One thing is certain - SA is not a haphazard, show up every here and there, type of problem - it is generally a constant each night. If it remains haphazard and you cannot find a clear cause or pattern, then you might be experiencing other health issues that need to be examined. While you could have positional apnoea (sleeping on your back can cause that), it is more likely that you may have something else going on.
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#3
Hi apnea-rabbit,
WELCOME! to the forum.!
Hang in there for more responses to your post and best of luck to you.
trish6hundred
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#4
Yep, a sleep diary would be the best first step for you. Like DocWils said, sleep apnea is an every night thing. But there are so many things that go into what constitutes a good or bad night's sleep. Stresses, food, drink, attitude, environment, weather, etc.

One thing of note, though, is you are right on the cusp of the diagnosis. An AHI of 5 would still be very low and a CPAP would not be the first step there but what you could be doing now is working to prevent ever having a CPAP in your life. If you are over weight, lose it. And keep it off. Have regular checkups by your physician to make sure your heart is in good shape.
PaulaO2
Apnea Board Moderator
www.ApneaBoard.com


Breathe deeply and count to zen.

INFORMATION ON APNEA BOARD FORUMS OR ON APNEABOARD.COM SHOULD NOT BE CONSIDERED AS MEDICAL ADVICE. ALWAYS SEEK THE ADVICE OF A PHYSICIAN BEFORE SEEKING TREATMENT FOR MEDICAL CONDITIONS, INCLUDING SLEEP APNEA. INFORMATION POSTED ON THE APNEA BOARD WEB SITE AND FORUMS ARE PERSONAL OPINION ONLY AND NOT NECESSARILY A STATEMENT OF FACT.




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#5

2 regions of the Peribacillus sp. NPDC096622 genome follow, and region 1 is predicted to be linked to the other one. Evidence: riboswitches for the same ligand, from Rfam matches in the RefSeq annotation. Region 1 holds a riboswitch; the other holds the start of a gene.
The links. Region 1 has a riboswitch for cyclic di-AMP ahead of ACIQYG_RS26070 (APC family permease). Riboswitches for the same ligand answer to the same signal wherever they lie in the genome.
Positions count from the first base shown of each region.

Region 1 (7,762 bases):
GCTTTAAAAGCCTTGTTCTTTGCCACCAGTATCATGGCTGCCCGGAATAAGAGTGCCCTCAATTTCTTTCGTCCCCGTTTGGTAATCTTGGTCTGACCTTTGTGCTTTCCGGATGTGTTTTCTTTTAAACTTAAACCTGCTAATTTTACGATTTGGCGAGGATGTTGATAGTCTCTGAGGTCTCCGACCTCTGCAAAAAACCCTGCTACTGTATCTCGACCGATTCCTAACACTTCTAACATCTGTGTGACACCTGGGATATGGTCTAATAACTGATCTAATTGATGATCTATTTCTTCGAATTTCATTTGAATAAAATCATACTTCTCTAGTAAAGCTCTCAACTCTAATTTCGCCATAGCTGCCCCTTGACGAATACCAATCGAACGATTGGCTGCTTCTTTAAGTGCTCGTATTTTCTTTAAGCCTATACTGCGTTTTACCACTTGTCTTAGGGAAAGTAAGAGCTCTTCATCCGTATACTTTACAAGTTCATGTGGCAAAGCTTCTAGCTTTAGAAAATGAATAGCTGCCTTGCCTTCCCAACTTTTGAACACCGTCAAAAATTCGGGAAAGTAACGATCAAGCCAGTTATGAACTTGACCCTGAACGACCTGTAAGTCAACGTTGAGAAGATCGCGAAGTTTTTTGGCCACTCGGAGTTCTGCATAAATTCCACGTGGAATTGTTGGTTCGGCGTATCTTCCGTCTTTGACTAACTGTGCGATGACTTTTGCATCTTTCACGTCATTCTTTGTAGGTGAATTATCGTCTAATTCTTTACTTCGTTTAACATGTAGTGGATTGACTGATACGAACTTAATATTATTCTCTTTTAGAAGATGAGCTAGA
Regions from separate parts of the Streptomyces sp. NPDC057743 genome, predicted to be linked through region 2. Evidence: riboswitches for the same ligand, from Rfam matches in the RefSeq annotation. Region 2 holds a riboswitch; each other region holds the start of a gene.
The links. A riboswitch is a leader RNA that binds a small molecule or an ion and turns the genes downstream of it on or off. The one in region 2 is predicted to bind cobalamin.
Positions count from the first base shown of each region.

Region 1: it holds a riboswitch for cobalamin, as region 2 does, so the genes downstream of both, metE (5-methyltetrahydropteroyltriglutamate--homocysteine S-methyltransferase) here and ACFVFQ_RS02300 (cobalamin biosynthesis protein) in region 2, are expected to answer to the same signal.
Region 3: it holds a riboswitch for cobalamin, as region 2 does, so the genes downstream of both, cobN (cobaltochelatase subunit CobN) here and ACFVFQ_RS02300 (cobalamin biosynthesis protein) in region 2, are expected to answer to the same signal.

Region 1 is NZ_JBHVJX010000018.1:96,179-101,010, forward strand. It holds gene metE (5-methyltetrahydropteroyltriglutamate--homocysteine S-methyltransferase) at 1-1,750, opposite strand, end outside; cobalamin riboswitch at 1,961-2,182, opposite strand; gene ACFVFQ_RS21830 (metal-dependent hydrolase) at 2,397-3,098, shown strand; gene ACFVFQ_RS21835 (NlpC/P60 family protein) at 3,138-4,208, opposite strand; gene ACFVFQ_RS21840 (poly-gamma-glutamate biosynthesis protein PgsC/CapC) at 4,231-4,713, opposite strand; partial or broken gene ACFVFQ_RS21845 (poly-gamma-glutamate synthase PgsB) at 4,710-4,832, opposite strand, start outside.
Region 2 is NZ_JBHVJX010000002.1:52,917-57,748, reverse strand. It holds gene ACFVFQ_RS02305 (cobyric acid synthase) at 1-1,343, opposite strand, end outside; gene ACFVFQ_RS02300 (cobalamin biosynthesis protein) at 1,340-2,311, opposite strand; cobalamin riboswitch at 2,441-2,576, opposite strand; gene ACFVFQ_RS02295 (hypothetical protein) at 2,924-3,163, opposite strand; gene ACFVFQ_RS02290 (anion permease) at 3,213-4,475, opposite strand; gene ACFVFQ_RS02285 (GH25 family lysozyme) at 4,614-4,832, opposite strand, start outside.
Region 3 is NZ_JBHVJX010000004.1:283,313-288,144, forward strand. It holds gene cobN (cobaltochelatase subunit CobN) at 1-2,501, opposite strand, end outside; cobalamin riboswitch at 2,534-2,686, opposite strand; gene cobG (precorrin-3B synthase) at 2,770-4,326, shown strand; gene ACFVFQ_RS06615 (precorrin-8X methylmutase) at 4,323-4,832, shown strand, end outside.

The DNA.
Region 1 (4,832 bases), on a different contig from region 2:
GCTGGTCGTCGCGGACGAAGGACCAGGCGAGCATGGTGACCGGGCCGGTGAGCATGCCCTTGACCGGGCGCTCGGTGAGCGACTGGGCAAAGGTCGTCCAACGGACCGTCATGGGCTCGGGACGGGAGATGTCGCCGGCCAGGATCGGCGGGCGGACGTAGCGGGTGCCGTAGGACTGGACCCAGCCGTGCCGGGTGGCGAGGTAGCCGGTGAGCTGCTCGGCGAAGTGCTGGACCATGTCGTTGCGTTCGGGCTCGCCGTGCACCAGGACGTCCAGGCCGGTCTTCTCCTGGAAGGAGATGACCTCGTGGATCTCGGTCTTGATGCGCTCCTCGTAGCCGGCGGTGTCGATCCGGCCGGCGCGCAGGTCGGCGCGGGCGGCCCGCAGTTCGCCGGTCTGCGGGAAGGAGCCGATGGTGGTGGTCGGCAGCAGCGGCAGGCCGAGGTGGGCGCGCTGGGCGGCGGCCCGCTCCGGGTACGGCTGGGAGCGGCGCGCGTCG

Is it possible that on most nights you are sleeping on your side, but on problematic nights you end up sleeping on your back? Most people (myself included) report that their obstructive sleep apnea is significantly worse when they sleep on their backs. That could mean that you are marginal when sleeping on your side (as you did in the sleep study), but have significant OSA when sleeping on your back.

If this is the case, you could try the standard tricks like sewing a pocket onto your pajama top in the middle of your back and putting a tennis ball in there to discourage yourself from rolling onto your back in the middle of the night.
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#6
From personal experience, it could also be something like UARS...upper airway resistive syndrome. It's not full on sleep apnea, but your airway partially closes, restricting airflow and disrupting your sleep. May not have full apneas that would count, but your RDI (a sleep disruption measure) would still be high and mean you're not getting the quality sleep you need.
INFORMATION ON APNEA BOARD FORUMS OR ON APNEABOARD.COM SHOULD NOT BE CONSIDERED AS MEDICAL ADVICE. ALWAYS SEEK THE ADVICE OF A PHYSICIAN BEFORE SEEKING TREATMENT FOR MEDICAL CONDITIONS, INCLUDING SLEEP APNEA. INFORMATION POSTED ON THE APNEA BOARD WEB SITE AND FORUMS ARE PERSONAL OPINION ONLY AND NOT NECESSARILY A STATEMENT OF FACT.
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#7
Hi everyone

Thanks all for your input and ideas. That is certainly helpful and I will definitely try to see if this only happens when I am sleeping on my back.

@DocWils
You asked for some oxygen stats. I have now finally received these from my last test and have attached them here. What do you think?



Attached Files Thumbnail(s)
   
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#8
This would not indicate a major desaturation problem, although you do desat a bit, but well within normal parameters.
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#9
Were there EEG leads during your sleep test? i.e. did they glue leads to your scalp and leave you with goo in your hair the next morning. Without EEG leads, a sleep test may miss some hypopneas.

You were 4.7 AHI and the diagnostic criterion is 5. You are sort of borderline and might fall into the range if you took the test again on another night, or in your own bed without the stress and sleep disturbance of being in a sleep lab.
Get the free SleepyHead software here.
Useful links.
Click here for information on the main alternative to CPAP.
If it's midnight and a DME tells you it's dark outside, go and check it yourself.